The Nuclear Culture Source Book considers the “lived experience of the uncanny nature of radiation” ushered in by disasters such as Chernobyl, Three Mile Island, and Fukushima.
As a New York gravedigger once succinctly put it to me: “We all have dead.” No person is isolated from loss.
There’s a certain pomp necessary to reinforce the power of politics.
On the cover of Taryn Simon’s Contraband is the corpse of a bird of prey, its body contorted over a nondescript envelope that was marked “home décor” and on its way from Indonesia to Miami, Florida, when it was seized at New York’s John F. Kennedy International Airport.
It’s an art exhibition you can’t visit. Not yet, at least, until officials declare the Fukushima exclusion zone habitable again, which for certain areas could take decades.
VENICE — As I feel my way through a curtain and into a pitch-black, cavernous space, a white square shimmers in the distance.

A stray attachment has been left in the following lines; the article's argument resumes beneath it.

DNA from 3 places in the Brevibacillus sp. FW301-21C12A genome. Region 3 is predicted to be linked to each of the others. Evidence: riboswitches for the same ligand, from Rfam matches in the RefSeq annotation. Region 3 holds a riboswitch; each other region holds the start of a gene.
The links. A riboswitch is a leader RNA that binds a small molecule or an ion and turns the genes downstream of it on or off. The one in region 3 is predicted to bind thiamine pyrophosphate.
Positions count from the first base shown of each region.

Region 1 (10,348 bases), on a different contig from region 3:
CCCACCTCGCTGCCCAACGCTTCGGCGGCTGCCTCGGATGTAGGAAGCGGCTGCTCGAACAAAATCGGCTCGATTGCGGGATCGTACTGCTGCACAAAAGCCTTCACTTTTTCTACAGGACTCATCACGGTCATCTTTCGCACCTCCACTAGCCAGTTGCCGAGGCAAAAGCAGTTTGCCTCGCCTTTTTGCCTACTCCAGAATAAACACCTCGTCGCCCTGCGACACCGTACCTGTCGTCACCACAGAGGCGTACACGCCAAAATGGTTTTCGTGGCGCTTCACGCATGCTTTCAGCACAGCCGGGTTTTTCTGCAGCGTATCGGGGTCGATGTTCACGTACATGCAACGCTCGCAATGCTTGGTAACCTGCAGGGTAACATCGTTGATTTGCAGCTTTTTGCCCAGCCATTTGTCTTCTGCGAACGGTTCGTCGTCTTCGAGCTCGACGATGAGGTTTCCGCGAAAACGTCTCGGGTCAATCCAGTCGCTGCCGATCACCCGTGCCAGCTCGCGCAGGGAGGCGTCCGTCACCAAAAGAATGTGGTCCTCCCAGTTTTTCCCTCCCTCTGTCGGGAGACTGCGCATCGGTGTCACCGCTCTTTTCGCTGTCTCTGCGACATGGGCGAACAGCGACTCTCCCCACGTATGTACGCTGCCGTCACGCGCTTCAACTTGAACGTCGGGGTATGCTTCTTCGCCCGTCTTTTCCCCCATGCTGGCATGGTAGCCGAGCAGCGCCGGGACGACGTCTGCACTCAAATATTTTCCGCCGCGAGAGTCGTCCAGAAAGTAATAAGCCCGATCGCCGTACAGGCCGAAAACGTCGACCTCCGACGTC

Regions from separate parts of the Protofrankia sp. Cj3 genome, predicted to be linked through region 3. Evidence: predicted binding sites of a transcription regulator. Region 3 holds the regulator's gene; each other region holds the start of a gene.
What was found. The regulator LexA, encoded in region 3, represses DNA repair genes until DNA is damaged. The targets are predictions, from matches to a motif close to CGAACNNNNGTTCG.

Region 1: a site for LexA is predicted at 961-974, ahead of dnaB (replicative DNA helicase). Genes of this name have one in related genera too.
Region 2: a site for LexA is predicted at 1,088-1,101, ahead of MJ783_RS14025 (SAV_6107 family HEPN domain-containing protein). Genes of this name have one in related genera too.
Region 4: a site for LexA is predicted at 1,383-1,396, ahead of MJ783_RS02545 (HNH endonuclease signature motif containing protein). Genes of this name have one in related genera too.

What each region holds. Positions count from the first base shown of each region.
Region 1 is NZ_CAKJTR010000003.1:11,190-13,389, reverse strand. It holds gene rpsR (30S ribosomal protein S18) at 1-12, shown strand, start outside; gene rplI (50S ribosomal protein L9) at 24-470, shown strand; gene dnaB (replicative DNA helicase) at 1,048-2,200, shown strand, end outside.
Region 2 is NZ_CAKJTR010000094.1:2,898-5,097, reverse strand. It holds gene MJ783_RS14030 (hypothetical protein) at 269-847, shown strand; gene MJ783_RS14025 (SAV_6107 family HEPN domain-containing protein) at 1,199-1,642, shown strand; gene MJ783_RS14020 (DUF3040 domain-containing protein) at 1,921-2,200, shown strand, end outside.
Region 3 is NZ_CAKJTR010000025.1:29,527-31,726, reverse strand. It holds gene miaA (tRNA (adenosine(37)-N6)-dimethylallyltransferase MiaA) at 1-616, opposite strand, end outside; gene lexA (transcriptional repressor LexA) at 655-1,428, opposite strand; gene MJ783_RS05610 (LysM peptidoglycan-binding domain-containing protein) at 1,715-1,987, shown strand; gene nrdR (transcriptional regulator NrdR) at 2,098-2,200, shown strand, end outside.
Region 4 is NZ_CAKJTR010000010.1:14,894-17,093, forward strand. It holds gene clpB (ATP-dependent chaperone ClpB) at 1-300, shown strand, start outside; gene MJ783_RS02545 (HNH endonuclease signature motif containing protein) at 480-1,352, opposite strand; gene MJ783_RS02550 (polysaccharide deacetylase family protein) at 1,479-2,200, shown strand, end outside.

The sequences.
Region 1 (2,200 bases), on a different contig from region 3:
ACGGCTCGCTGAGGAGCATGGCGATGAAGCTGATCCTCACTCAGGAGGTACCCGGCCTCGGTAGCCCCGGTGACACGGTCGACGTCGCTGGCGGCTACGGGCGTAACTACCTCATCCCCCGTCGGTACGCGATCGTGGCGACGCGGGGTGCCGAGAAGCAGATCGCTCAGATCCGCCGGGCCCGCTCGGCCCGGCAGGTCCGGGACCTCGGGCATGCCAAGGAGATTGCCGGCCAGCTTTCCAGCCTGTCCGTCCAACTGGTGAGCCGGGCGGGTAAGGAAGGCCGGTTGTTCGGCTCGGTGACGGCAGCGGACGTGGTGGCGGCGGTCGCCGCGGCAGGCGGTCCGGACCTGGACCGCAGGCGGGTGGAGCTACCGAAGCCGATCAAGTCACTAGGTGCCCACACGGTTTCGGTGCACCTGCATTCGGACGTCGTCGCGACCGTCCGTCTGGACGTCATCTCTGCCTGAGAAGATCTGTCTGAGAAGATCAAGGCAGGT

Aaron Swartz, the 26-year-old internet pioneer, Reddit co-founder, and activist programmer who tragically committed suicide last week, made an intriguing entry into the art world last year at Rhizome’s Seven on Seven conference, which brings creative technologists into collaboration with artists. Swartz participated with Taryn Simon, an American artist who often works to visualize sets of data with her photography.
Here at Hyperallergic we remember the days when The New Museum, and their then chief curator Richard Flood, were most commonly associated with an unfortunate statement that equated bloggers with prairie dogs. Those out-of-touch days are no longer and as fate would have it, Mr. Flood even blogs!